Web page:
It featured the emblem of the 1980 Olympic Games in Moscow: a section of a running track rising into an architectural silhouette typical of Moscow and a five-pointed star topping the silhouette.

1984 - Los Angeles, USA (XXIII Olympaid)

The star is a universal symbol of the highest aspirations of mankind, the horizontal bars portray the speed.

Sixteen renowned artists designed 15 posters for the Games. The subsequent posters were signed by John Baldessari, Jennifer Bartlet, Jonathan Bofsky, April Greiman abd Jayme Odgers, Raymond Saunders and Garry Winogrand.

1988 - Seoul, Korea (XXIV Olympaid)
The official poster represented the Games ideal of "Harmony and Progress" in the combination of two images. In the poster, the five rings symbolising the pure Olympic spirit were rendered in bright figurative form to represent the Olympic ideal illuminating the world in peace forever. The image of the runner carrying the Olympic torch symbolised mankind's progress towards happiness and prosperity. The official posters were done with computer graphic techniques, and light blue and bright orange colours were blended to symbolise Korea as the Land of Morning Calm. In addition to the official poster the Organising Committee for the Seoul Games decided to produce 27 types of sports posters to introduce sports of the Seoul Olympic Games and to establish a familiar image of the Games.

1992 - Barcelona, Spain (XXV Olympaid)

The Organising Committee for the Barcelona Olympic Games developed a highly ambitious project, which involved 58 different posters grouped in four collections : the official Olympic posters, the painters' posters, the designers' posters and the photographic sports posters. For the four official sports posters and the eight painters' posters, in addition to the normal print run there was a limited edition in silk-screen and lithograph signed be the authors, which the Organising Committee used as prestige gifts for the VIPs who visited Barcelona.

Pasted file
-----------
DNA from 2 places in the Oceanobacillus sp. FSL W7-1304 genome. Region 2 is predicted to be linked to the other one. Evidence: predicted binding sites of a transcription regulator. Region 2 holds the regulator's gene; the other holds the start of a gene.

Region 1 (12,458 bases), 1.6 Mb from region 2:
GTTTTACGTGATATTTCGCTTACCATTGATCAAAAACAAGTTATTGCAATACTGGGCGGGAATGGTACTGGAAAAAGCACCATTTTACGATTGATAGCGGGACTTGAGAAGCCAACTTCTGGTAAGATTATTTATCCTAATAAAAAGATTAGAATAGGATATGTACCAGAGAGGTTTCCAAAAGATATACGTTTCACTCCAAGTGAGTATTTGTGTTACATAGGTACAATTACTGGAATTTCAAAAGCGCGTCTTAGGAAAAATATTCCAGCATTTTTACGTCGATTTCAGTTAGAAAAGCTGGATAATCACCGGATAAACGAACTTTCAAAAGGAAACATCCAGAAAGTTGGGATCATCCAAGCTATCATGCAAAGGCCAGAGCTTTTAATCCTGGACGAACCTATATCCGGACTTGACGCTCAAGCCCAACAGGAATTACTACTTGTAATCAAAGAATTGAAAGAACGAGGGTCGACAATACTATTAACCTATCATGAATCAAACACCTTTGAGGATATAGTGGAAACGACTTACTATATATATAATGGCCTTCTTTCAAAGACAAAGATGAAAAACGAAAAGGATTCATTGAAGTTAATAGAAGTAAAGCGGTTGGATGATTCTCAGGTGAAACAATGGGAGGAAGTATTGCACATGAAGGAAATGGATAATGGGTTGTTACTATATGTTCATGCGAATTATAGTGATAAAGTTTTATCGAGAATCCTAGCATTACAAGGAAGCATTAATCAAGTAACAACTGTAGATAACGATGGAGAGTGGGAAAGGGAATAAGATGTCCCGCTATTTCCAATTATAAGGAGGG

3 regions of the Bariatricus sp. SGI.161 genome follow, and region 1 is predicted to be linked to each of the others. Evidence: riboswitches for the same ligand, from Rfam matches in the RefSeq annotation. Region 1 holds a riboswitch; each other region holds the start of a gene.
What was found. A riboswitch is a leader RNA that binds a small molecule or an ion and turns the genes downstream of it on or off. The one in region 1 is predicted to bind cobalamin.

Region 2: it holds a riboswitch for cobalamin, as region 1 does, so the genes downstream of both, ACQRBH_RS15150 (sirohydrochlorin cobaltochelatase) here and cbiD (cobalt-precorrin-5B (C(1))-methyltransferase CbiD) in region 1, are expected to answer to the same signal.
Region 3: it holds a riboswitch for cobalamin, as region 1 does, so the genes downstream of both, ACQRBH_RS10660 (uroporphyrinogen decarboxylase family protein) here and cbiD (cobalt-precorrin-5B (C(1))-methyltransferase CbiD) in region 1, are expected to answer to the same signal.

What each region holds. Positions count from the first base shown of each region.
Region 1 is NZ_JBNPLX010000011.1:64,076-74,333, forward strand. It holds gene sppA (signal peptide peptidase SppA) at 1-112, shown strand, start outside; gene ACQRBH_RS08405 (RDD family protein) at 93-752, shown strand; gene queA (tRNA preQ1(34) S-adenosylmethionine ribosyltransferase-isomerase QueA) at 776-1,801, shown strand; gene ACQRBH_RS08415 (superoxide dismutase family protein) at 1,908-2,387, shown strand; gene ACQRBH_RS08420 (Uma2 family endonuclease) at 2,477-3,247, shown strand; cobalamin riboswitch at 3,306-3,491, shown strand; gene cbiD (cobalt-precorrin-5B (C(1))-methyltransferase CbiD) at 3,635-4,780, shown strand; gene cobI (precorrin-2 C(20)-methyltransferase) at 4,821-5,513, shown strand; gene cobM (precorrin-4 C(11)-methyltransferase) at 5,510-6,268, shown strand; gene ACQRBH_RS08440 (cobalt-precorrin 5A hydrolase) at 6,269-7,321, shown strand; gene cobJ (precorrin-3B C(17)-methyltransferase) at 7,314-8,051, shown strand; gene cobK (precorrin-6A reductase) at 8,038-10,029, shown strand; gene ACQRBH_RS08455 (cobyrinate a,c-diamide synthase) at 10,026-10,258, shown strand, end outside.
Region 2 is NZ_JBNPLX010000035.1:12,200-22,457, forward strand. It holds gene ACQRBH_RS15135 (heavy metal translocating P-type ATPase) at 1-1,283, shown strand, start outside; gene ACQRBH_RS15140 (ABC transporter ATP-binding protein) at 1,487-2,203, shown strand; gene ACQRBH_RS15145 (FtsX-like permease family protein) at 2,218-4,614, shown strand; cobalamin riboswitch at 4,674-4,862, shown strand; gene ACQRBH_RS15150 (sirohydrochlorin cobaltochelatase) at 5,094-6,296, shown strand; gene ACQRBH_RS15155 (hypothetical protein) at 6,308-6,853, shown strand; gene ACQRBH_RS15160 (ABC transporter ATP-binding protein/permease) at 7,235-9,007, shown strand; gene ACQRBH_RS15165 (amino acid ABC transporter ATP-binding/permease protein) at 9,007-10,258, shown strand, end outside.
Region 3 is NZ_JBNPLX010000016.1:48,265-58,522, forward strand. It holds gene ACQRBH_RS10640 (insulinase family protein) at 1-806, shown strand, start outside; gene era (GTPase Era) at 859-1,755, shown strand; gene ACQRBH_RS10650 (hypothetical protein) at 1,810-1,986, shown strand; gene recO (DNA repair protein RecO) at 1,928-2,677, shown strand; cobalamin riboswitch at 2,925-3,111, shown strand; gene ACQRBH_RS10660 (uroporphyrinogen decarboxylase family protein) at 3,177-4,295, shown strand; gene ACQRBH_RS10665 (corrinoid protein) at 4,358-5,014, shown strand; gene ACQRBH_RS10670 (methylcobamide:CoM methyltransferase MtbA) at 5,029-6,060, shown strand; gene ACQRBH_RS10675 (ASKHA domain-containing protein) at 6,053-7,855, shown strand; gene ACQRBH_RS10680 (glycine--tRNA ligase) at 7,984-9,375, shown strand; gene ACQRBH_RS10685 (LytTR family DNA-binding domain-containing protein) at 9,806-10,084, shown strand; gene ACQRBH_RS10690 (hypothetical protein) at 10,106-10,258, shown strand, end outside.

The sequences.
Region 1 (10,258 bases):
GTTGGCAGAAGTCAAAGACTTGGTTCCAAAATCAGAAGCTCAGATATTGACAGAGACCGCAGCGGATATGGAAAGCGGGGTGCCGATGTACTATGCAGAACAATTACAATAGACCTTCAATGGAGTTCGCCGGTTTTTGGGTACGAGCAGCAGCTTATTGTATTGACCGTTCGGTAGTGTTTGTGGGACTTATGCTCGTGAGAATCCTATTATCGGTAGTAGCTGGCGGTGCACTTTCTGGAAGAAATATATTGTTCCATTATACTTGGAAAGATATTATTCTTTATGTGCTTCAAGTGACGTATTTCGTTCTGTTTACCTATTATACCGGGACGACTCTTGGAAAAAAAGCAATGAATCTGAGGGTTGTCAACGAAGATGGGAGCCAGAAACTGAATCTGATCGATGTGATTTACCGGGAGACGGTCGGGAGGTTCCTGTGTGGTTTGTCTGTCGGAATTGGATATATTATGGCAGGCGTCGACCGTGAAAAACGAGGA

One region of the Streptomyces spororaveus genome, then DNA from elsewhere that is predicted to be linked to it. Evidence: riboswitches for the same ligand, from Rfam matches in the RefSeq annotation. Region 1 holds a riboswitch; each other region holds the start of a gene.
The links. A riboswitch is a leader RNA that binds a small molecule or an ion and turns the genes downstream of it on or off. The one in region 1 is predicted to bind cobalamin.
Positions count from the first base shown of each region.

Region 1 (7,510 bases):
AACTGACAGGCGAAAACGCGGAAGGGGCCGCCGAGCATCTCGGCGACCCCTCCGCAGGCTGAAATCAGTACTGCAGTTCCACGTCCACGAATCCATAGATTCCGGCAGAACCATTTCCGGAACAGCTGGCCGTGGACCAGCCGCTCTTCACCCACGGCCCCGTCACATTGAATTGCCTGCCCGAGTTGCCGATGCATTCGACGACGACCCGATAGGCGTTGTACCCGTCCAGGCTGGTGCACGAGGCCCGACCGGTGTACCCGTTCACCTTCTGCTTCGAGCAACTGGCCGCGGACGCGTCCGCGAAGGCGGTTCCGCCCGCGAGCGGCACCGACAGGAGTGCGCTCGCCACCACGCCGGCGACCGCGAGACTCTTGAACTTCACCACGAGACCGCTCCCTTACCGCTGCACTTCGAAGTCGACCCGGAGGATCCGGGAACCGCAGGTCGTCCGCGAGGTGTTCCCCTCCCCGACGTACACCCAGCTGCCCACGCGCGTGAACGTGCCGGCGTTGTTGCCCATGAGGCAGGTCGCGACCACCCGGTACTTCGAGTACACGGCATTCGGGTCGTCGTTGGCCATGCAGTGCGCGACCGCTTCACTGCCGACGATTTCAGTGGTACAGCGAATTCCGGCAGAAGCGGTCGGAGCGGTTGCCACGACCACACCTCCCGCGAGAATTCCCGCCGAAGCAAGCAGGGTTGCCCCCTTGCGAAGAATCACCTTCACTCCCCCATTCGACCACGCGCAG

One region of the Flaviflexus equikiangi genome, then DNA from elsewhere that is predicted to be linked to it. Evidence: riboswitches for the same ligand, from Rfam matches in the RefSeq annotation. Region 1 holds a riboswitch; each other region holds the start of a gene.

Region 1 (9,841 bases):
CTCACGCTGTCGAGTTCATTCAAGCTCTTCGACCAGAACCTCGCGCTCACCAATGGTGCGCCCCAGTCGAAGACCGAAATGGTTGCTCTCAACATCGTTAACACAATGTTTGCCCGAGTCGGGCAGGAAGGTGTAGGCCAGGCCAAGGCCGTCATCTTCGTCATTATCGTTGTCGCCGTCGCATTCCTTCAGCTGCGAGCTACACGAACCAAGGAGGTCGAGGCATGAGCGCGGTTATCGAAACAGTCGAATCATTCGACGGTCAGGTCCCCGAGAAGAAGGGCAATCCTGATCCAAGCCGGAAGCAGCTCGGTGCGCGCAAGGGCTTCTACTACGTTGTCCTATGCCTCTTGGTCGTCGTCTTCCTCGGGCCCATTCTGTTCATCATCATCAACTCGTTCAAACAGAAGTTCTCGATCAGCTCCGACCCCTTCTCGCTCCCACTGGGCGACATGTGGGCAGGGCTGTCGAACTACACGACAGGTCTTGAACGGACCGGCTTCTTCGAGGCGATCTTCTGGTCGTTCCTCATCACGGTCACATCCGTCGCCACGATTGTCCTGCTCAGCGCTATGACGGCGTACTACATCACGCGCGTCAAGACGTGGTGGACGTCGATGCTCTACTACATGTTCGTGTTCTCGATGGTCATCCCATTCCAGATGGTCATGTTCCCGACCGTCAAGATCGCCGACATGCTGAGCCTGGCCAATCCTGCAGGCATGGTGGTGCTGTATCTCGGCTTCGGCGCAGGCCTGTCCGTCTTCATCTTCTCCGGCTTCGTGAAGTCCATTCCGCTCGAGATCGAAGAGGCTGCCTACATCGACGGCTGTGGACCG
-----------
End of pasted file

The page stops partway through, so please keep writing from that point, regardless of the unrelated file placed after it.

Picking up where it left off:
Here one of the official posters with the emblem created by Josep M. Trias.

1996 - Atlanta, Canada (XXVI Olympaid)

The International Olympic Committee (IOC) President, Juan Antonio Samaranch, chose this image drawn by an artist from "The Look of the Games", Primo Angeli, as the official poster for the 1996 Olympic Games. "The Look of the Games", was established by the Creation Department to ensure the best quality in the design and production of all visible materials for the Atlanta Games.

2000 - Sydney, Australia (XXVII Olympaid)

To reflect a diversity of styles and techniques, the Organizing Committee asked several poster designers from a wide range of different creative and cultural backgrounds to create posters. In total, 50 posters were published. The official poster was selected from creations presented in the following four categories: “Schoolchildren’s work”, “Sydney 2000 emblems”, “Mascots” and “Posters”.

2004 - Athens, Greece (XXVIII Olympaid)

The part one of this "Olympic Poster (1896-2004) can be view at: